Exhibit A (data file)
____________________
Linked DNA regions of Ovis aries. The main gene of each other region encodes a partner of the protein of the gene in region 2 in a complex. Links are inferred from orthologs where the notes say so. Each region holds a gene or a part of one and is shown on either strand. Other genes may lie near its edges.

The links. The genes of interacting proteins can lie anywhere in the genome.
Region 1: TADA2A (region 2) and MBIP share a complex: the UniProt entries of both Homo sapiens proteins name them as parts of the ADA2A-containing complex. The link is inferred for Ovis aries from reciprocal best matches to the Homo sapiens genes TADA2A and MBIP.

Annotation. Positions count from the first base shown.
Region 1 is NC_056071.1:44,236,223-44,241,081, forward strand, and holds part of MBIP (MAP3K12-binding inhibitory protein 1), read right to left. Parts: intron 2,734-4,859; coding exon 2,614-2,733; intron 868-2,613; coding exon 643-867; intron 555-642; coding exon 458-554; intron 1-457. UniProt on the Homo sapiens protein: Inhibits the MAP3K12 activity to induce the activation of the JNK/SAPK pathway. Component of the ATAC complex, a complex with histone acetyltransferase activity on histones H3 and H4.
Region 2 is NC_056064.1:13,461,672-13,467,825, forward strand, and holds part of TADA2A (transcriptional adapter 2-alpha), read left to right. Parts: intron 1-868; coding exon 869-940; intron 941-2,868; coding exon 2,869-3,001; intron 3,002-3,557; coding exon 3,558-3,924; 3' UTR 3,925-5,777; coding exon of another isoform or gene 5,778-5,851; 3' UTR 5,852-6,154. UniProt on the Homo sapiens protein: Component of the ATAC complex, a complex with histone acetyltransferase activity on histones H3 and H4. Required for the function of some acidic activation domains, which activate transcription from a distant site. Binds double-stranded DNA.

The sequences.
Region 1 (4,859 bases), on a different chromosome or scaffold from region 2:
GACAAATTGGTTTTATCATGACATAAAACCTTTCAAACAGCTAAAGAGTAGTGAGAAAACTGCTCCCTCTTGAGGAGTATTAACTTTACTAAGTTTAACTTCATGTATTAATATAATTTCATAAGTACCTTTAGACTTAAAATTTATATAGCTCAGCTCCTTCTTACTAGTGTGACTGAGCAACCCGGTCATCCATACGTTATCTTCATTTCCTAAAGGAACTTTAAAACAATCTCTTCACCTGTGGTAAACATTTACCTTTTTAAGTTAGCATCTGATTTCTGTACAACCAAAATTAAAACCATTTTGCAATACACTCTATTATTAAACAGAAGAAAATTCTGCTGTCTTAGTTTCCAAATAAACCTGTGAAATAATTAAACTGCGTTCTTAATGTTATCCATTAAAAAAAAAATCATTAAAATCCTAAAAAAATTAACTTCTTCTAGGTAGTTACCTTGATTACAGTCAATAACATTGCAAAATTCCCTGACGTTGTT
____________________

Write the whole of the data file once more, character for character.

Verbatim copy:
Linked DNA regions of Ovis aries. The main gene of each other region encodes a partner of the protein of the gene in region 2 in a complex. Links are inferred from orthologs where the notes say so. Each region holds a gene or a part of one and is shown on either strand. Other genes may lie near its edges.

The links. The genes of interacting proteins can lie anywhere in the genome.
Region 1: TADA2A (region 2) and MBIP share a complex: the UniProt entries of both Homo sapiens proteins name them as parts of the ADA2A-containing complex. The link is inferred for Ovis aries from reciprocal best matches to the Homo sapiens genes TADA2A and MBIP.

Annotation. Positions count from the first base shown.
Region 1 is NC_056071.1:44,236,223-44,241,081, forward strand, and holds part of MBIP (MAP3K12-binding inhibitory protein 1), read right to left. Parts: intron 2,734-4,859; coding exon 2,614-2,733; intron 868-2,613; coding exon 643-867; intron 555-642; coding exon 458-554; intron 1-457. UniProt on the Homo sapiens protein: Inhibits the MAP3K12 activity to induce the activation of the JNK/SAPK pathway. Component of the ATAC complex, a complex with histone acetyltransferase activity on histones H3 and H4.
Region 2 is NC_056064.1:13,461,672-13,467,825, forward strand, and holds part of TADA2A (transcriptional adapter 2-alpha), read left to right. Parts: intron 1-868; coding exon 869-940; intron 941-2,868; coding exon 2,869-3,001; intron 3,002-3,557; coding exon 3,558-3,924; 3' UTR 3,925-5,777; coding exon of another isoform or gene 5,778-5,851; 3' UTR 5,852-6,154. UniProt on the Homo sapiens protein: Component of the ATAC complex, a complex with histone acetyltransferase activity on histones H3 and H4. Required for the function of some acidic activation domains, which activate transcription from a distant site. Binds double-stranded DNA.

The sequences.
Region 1 (4,859 bases), on a different chromosome or scaffold from region 2:
GACAAATTGGTTTTATCATGACATAAAACCTTTCAAACAGCTAAAGAGTAGTGAGAAAACTGCTCCCTCTTGAGGAGTATTAACTTTACTAAGTTTAACTTCATGTATTAATATAATTTCATAAGTACCTTTAGACTTAAAATTTATATAGCTCAGCTCCTTCTTACTAGTGTGACTGAGCAACCCGGTCATCCATACGTTATCTTCATTTCCTAAAGGAACTTTAAAACAATCTCTTCACCTGTGGTAAACATTTACCTTTTTAAGTTAGCATCTGATTTCTGTACAACCAAAATTAAAACCATTTTGCAATACACTCTATTATTAAACAGAAGAAAATTCTGCTGTCTTAGTTTCCAAATAAACCTGTGAAATAATTAAACTGCGTTCTTAATGTTATCCATTAAAAAAAAAATCATTAAAATCCTAAAAAAATTAACTTCTTCTAGGTAGTTACCTTGATTACAGTCAATAACATTGCAAAATTCCCTGACGTTGTT